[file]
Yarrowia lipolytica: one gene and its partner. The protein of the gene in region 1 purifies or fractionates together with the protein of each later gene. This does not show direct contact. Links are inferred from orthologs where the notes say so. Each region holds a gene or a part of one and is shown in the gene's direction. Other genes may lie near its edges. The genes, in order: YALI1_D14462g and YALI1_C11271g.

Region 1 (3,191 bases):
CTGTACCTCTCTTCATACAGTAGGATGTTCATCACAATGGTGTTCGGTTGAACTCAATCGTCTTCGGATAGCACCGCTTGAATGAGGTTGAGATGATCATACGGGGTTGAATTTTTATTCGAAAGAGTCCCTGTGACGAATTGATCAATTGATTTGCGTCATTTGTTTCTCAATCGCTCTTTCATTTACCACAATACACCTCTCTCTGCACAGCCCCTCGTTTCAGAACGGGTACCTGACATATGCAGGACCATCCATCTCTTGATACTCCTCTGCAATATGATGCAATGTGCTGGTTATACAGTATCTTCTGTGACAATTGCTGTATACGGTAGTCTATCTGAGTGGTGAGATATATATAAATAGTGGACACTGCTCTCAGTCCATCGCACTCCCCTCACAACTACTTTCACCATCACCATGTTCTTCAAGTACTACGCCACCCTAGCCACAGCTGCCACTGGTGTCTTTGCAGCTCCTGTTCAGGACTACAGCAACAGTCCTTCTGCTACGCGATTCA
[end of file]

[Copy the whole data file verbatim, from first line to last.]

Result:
Yarrowia lipolytica: one gene and its partner. The protein of the gene in region 1 purifies or fractionates together with the protein of each later gene. This does not show direct contact. Links are inferred from orthologs where the notes say so. Each region holds a gene or a part of one and is shown in the gene's direction. Other genes may lie near its edges. The genes, in order: YALI1_D14462g and YALI1_C11271g.

Region 1 (3,191 bases):
CTGTACCTCTCTTCATACAGTAGGATGTTCATCACAATGGTGTTCGGTTGAACTCAATCGTCTTCGGATAGCACCGCTTGAATGAGGTTGAGATGATCATACGGGGTTGAATTTTTATTCGAAAGAGTCCCTGTGACGAATTGATCAATTGATTTGCGTCATTTGTTTCTCAATCGCTCTTTCATTTACCACAATACACCTCTCTCTGCACAGCCCCTCGTTTCAGAACGGGTACCTGACATATGCAGGACCATCCATCTCTTGATACTCCTCTGCAATATGATGCAATGTGCTGGTTATACAGTATCTTCTGTGACAATTGCTGTATACGGTAGTCTATCTGAGTGGTGAGATATATATAAATAGTGGACACTGCTCTCAGTCCATCGCACTCCCCTCACAACTACTTTCACCATCACCATGTTCTTCAAGTACTACGCCACCCTAGCCACAGCTGCCACTGGTGTCTTTGCAGCTCCTGTTCAGGACTACAGCAACAGTCCTTCTGCTACGCGATTCA